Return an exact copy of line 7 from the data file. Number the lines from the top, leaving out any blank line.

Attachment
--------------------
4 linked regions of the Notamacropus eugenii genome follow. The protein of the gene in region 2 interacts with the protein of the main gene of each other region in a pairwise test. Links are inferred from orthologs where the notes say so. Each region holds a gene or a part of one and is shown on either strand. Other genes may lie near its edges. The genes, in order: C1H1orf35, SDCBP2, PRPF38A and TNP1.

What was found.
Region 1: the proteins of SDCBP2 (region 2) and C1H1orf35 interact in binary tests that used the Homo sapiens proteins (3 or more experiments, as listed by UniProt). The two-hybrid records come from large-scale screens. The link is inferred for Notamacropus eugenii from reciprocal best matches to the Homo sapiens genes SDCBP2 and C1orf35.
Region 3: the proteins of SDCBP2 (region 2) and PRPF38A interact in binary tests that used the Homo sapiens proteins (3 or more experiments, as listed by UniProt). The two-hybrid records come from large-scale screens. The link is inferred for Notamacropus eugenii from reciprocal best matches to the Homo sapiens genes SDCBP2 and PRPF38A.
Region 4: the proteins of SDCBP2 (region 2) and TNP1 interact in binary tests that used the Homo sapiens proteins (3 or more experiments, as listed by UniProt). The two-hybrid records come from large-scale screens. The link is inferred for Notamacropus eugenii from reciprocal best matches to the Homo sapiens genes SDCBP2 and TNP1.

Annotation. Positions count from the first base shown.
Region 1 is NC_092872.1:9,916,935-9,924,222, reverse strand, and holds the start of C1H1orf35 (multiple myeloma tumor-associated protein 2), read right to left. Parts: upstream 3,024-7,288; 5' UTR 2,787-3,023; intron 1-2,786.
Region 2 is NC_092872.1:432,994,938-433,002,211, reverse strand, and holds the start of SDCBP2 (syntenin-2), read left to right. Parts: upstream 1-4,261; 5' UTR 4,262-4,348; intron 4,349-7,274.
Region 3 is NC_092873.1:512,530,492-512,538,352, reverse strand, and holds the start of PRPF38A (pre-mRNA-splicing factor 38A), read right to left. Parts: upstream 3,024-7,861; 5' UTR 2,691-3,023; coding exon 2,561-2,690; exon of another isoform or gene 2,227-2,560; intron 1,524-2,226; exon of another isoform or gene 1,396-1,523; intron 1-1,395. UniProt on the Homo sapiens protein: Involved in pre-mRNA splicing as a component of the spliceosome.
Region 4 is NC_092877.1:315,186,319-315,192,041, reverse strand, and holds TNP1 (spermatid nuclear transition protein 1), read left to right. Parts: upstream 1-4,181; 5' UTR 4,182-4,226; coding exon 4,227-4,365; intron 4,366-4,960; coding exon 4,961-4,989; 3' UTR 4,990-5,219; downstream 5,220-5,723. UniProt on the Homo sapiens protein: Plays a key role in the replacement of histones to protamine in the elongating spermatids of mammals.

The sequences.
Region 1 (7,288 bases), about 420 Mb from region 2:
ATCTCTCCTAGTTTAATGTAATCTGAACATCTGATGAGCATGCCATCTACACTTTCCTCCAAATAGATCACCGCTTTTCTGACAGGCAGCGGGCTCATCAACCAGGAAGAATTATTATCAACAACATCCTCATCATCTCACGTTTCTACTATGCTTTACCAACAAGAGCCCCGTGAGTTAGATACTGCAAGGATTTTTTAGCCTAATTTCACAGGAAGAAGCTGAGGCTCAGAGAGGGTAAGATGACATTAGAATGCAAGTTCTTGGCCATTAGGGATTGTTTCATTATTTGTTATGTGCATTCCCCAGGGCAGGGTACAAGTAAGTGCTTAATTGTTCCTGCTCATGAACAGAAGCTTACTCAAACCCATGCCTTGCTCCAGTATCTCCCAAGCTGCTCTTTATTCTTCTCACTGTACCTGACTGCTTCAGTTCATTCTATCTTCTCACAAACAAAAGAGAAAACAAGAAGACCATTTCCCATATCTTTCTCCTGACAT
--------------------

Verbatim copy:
Region 1 is NC_092872.1:9,916,935-9,924,222, reverse strand, and holds the start of C1H1orf35 (multiple myeloma tumor-associated protein 2), read right to left. Parts: upstream 3,024-7,288; 5' UTR 2,787-3,023; intron 1-2,786.